Grant’s Summer of ’15 playlist

by Grant Tillery

Some songs are meant for the sweaty days of summer.  


Whether you’re driving around the city, running in the oppressive heat or laying on the beach with your summer fling, there’s a tune for every mood and every occasion.  While I know that’s utterly cliché, a summer without a solid set of tunes isn’t summer at all, just another season without sonic memory markers.


Summer playlists are also great because they seamlessly blend the old and new.  While fall is the ideal time for introspective indie rock and winter is perfect for the Rat Pack, summer music is all about feeling good, which transcends decades and genres.  Here’s a quick taste of what’s on my summer playlist.


Thundercat – “Them Changes (feat. Flying Lotus & Kamasi Washington): Thundercat’s 16-minute EP “The Beyond/Where The Giants Roam” dropped early this summer, and it’s a hazy R&B joint informed by the sensuous jazz-funk styling of the late, great keyboardist George Duke.  


The album’s best song is “Them Changes,” which uses a sample from the Isley Brothers’ classic “Footsteps in the Dark” to make something entirely different from the original lick, a hammock lounging tune perfect for sipping a cocktail or puffing on some hydro.


Juvenile – “Slow Motion”: This one might be a cop-out, but summer is all about getting down, dialing things back a notch and taking life slow during the heat.  If poolside canoodling ever had a soundtrack, it would be this song.


The Clash – “Train in Vain”: Some songs bring back memories of fun days in the sun, of girls or boys you had a brief affair with, or a party where everything was tight.  Summer is about raucousness, letting your hair down and living carefee, much like punk music.  And while it may be a stretch to call the Clash’s “Train in Vain” punk, the associations with this song and the attitude it embodies make it the perfect mid-July anthem.


Miguel – “Coffee”: This is the song to play when waking up with your summer fling in some exotic locale on a Saturday morning.  There’s nowhere to go, nothing to do but to cherish each other’s presence, stroll down to the nearest coffee shop for an espresso, and head back to bed for the rest of the day.  This could all happen back home, too: vacation spot not required.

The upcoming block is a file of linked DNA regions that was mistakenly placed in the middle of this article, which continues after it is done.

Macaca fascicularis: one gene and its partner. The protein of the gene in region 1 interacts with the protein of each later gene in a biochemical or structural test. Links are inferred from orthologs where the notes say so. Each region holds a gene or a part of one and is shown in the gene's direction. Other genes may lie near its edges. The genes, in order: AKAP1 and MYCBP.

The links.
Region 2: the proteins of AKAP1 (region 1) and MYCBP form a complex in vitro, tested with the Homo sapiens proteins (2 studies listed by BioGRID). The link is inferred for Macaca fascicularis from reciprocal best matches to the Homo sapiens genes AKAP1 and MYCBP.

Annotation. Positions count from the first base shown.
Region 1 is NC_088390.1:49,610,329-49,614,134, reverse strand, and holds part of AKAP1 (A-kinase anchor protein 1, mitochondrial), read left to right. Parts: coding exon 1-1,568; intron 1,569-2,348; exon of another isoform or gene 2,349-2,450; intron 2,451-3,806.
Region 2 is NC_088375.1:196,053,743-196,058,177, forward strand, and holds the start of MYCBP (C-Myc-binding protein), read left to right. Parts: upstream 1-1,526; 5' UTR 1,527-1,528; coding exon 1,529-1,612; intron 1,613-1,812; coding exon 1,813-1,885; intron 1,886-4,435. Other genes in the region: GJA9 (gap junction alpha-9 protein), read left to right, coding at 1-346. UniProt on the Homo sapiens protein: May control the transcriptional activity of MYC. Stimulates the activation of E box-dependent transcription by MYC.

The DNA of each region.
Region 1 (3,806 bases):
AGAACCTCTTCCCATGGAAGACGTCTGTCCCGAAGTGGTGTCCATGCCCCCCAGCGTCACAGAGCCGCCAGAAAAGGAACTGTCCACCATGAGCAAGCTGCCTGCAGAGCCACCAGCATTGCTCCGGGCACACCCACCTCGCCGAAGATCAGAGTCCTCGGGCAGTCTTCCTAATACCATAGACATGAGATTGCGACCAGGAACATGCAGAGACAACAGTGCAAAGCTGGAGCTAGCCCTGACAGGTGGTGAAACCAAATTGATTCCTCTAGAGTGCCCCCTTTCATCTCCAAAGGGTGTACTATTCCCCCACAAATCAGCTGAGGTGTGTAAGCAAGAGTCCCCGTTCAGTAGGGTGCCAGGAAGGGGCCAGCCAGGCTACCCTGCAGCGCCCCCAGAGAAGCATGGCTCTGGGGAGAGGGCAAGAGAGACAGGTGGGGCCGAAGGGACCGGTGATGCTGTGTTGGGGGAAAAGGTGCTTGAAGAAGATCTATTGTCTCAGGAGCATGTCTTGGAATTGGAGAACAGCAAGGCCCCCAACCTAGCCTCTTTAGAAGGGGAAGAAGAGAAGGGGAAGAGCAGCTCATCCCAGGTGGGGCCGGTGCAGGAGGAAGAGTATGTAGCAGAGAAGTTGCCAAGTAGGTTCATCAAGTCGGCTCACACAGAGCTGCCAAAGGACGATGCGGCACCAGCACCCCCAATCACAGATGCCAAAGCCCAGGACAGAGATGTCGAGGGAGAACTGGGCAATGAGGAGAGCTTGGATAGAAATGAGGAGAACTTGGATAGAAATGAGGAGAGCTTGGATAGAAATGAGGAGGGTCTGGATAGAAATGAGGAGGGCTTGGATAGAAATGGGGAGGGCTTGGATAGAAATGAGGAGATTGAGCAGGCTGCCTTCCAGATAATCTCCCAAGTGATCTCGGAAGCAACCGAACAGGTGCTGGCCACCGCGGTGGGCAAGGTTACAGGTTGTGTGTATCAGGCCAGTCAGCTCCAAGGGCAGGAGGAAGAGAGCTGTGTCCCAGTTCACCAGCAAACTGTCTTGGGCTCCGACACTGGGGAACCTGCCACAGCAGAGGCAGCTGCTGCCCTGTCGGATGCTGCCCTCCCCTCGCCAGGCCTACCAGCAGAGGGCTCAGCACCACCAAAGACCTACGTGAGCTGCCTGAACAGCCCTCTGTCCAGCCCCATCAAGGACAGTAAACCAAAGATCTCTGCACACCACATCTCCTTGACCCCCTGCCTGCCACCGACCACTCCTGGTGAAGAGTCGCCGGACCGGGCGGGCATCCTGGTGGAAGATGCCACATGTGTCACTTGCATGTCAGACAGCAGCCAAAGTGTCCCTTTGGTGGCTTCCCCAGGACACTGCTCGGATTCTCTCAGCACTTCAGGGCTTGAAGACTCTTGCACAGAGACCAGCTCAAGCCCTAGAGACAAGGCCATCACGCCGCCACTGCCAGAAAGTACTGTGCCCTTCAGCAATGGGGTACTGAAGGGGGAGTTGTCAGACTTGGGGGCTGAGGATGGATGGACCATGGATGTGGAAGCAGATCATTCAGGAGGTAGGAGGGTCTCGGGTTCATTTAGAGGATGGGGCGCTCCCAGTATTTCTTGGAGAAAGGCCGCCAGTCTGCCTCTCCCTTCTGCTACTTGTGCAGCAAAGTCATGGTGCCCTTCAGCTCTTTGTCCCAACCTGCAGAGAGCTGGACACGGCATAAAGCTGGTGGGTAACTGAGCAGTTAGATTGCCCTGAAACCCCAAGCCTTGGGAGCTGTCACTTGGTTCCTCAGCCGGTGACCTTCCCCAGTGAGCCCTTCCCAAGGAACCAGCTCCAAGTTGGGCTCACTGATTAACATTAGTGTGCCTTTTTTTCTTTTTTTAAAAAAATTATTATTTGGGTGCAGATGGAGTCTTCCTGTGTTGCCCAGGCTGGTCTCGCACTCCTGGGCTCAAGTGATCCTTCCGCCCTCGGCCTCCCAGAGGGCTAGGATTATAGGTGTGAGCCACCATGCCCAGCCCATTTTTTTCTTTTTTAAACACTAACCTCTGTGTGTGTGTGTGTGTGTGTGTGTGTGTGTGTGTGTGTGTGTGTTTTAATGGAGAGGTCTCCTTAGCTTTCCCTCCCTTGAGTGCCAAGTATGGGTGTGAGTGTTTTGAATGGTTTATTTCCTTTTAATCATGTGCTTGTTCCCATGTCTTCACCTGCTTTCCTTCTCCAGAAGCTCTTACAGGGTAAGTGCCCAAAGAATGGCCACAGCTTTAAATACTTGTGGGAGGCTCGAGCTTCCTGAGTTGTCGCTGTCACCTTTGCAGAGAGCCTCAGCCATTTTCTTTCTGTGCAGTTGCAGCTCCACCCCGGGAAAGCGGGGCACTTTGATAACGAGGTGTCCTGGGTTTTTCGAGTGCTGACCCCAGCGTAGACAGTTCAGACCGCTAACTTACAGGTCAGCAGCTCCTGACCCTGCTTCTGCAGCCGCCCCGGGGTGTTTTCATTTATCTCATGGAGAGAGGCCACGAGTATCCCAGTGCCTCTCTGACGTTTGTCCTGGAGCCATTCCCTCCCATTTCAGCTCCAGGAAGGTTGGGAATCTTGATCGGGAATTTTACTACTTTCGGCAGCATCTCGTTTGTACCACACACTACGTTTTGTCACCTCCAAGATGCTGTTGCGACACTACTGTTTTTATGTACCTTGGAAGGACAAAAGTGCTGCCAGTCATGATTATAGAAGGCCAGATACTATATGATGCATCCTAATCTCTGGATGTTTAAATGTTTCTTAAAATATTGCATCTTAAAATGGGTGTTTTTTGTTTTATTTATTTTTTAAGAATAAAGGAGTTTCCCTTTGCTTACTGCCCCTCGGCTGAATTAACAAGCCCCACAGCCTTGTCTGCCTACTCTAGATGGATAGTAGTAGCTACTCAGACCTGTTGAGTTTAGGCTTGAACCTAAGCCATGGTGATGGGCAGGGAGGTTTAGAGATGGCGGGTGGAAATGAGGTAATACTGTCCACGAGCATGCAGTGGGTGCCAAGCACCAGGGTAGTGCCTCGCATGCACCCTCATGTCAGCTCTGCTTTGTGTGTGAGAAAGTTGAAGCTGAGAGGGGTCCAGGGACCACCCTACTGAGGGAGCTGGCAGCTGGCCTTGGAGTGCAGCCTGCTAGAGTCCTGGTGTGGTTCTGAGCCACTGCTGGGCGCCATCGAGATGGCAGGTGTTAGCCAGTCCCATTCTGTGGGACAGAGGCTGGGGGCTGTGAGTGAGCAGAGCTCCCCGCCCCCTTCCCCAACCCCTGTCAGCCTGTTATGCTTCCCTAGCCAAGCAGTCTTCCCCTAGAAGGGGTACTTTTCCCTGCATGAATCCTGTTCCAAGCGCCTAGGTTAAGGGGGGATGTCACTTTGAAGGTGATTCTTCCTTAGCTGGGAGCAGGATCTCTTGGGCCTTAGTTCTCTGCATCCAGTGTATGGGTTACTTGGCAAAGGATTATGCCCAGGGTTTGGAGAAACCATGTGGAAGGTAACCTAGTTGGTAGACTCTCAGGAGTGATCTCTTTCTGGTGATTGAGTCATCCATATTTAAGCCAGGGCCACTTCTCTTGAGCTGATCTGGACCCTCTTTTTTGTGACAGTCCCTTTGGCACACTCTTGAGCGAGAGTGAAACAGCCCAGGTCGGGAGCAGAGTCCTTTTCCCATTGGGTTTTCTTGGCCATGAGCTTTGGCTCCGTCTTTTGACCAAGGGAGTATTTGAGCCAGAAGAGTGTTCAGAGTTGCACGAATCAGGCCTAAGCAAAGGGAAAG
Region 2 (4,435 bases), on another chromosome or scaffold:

2Pac – “To Live & Die In L.A.”: Riffing on Prince’s 1981 classic “Do Me Baby,” 2Pac’s “To Live & Die In L.A.” is a classic summer chill-out jam that embodies the haze wafting over Los Angeles.  Crank this one up at a picnic or party, and everyone will be grooving and feeling good.  The languorous G-Funk rhythms don’t miss a beat, and Pac’s plaintive warble makes it feel like a smooth soul number despite the tough lyrical subjects he tackles (namely the dangers of life in poor, urban Los Angeles).

Belle & Sebastian – “The Party Line”: Though Belle & Sebastian’s latest hit dropped this spring, its appeal carries over into summer.  Maybe it’s because I caught Stuart Murdoch and crew’s stellar set at Rock the Garden, or that I hear “The Party Line” at work every day, but even if it’s about an old guy waxing nostalgic for the days where he was young and cool, it’s got a catchy beat and sound and proves that Belle & Sebastian still have it after almost 20 years.  Plus, the rhythm is great for keeping up momentum during exercise, if rap jams aren’t your thing.